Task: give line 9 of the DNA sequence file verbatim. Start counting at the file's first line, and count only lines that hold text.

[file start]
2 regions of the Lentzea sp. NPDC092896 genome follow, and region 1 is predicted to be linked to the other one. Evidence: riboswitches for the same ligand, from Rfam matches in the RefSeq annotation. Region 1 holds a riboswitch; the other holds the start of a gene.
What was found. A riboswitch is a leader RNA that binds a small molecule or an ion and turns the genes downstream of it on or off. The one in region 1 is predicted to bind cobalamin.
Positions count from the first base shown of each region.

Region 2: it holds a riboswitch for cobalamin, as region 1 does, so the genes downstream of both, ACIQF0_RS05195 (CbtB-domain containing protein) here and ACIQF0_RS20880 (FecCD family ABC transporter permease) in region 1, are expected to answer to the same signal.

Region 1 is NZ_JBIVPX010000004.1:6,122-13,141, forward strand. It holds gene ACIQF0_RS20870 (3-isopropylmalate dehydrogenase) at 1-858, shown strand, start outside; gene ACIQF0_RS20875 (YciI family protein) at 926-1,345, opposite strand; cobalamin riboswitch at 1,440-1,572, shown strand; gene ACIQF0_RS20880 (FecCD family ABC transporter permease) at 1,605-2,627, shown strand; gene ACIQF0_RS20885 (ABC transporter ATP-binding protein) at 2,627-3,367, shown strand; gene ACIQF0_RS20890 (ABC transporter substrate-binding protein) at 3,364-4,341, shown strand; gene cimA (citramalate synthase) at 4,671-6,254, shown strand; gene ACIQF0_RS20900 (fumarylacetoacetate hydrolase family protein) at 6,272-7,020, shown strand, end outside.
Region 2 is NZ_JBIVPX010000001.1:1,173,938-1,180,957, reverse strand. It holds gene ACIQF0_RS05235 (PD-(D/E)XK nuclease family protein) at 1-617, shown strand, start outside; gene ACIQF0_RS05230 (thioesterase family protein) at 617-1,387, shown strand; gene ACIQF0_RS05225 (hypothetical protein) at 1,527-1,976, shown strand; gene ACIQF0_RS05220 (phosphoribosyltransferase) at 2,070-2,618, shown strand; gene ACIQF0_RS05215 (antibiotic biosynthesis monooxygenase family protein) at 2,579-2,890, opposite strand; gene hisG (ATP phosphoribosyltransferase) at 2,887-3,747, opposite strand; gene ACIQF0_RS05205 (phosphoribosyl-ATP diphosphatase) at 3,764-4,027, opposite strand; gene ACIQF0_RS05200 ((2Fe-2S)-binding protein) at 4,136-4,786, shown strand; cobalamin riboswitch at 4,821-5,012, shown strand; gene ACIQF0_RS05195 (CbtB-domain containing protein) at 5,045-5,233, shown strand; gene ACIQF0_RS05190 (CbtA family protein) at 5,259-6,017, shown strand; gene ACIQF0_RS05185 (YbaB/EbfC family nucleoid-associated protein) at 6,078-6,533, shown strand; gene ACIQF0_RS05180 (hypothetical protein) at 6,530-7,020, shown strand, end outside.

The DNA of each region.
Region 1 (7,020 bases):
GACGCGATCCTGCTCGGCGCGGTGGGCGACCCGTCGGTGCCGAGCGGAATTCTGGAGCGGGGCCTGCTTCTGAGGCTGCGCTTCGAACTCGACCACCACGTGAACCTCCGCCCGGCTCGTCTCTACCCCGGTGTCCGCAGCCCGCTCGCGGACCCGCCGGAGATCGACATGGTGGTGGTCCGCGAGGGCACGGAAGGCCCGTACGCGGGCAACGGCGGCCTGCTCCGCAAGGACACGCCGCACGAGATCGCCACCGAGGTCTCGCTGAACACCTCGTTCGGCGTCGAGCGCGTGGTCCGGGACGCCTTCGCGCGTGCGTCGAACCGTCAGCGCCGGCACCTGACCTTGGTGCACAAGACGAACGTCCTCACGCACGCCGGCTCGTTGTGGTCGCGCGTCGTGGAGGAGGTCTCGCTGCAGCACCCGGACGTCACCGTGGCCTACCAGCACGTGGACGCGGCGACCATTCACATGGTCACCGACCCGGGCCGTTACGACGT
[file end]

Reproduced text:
GACGCGATCCTGCTCGGCGCGGTGGGCGACCCGTCGGTGCCGAGCGGAATTCTGGAGCGGGGCCTGCTTCTGAGGCTGCGCTTCGAACTCGACCACCACGTGAACCTCCGCCCGGCTCGTCTCTACCCCGGTGTCCGCAGCCCGCTCGCGGACCCGCCGGAGATCGACATGGTGGTGGTCCGCGAGGGCACGGAAGGCCCGTACGCGGGCAACGGCGGCCTGCTCCGCAAGGACACGCCGCACGAGATCGCCACCGAGGTCTCGCTGAACACCTCGTTCGGCGTCGAGCGCGTGGTCCGGGACGCCTTCGCGCGTGCGTCGAACCGTCAGCGCCGGCACCTGACCTTGGTGCACAAGACGAACGTCCTCACGCACGCCGGCTCGTTGTGGTCGCGCGTCGTGGAGGAGGTCTCGCTGCAGCACCCGGACGTCACCGTGGCCTACCAGCACGTGGACGCGGCGACCATTCACATGGTCACCGACCCGGGCCGTTACGACGT